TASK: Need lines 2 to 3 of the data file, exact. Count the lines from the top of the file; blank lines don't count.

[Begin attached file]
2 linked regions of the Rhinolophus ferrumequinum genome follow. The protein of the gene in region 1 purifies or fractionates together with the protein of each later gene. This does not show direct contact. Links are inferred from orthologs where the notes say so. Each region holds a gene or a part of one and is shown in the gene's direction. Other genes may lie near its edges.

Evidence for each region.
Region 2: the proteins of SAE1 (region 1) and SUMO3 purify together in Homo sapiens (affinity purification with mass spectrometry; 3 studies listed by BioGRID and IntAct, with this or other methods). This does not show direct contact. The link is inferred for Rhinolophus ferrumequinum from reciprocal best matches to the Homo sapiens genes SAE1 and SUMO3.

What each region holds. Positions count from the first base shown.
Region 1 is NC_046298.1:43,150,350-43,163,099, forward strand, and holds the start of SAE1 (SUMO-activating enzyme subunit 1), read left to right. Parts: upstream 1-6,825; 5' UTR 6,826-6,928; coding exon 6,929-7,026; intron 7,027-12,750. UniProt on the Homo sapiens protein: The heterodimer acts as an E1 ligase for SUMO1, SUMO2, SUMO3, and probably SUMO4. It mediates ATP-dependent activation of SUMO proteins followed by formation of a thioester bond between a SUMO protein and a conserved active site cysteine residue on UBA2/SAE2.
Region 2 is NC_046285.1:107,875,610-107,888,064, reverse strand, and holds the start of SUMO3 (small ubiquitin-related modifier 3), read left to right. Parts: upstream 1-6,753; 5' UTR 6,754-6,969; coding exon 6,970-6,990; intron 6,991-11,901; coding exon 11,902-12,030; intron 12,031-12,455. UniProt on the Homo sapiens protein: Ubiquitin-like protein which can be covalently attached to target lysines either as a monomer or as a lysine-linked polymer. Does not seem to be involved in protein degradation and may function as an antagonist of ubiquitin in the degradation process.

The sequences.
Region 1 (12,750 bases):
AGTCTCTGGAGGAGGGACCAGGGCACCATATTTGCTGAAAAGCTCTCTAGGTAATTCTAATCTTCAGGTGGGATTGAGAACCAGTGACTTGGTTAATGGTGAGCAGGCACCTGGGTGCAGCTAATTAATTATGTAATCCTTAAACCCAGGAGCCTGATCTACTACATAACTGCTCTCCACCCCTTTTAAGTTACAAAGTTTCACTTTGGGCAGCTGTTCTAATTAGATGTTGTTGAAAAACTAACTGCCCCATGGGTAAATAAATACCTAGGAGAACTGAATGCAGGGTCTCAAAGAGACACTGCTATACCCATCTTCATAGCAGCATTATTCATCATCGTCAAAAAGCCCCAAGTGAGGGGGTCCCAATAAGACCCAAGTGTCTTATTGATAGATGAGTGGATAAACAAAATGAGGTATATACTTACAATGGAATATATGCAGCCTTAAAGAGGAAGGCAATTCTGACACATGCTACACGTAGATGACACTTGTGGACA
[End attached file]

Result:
Evidence for each region.
Region 2: the proteins of SAE1 (region 1) and SUMO3 purify together in Homo sapiens (affinity purification with mass spectrometry; 3 studies listed by BioGRID and IntAct, with this or other methods). This does not show direct contact. The link is inferred for Rhinolophus ferrumequinum from reciprocal best matches to the Homo sapiens genes SAE1 and SUMO3.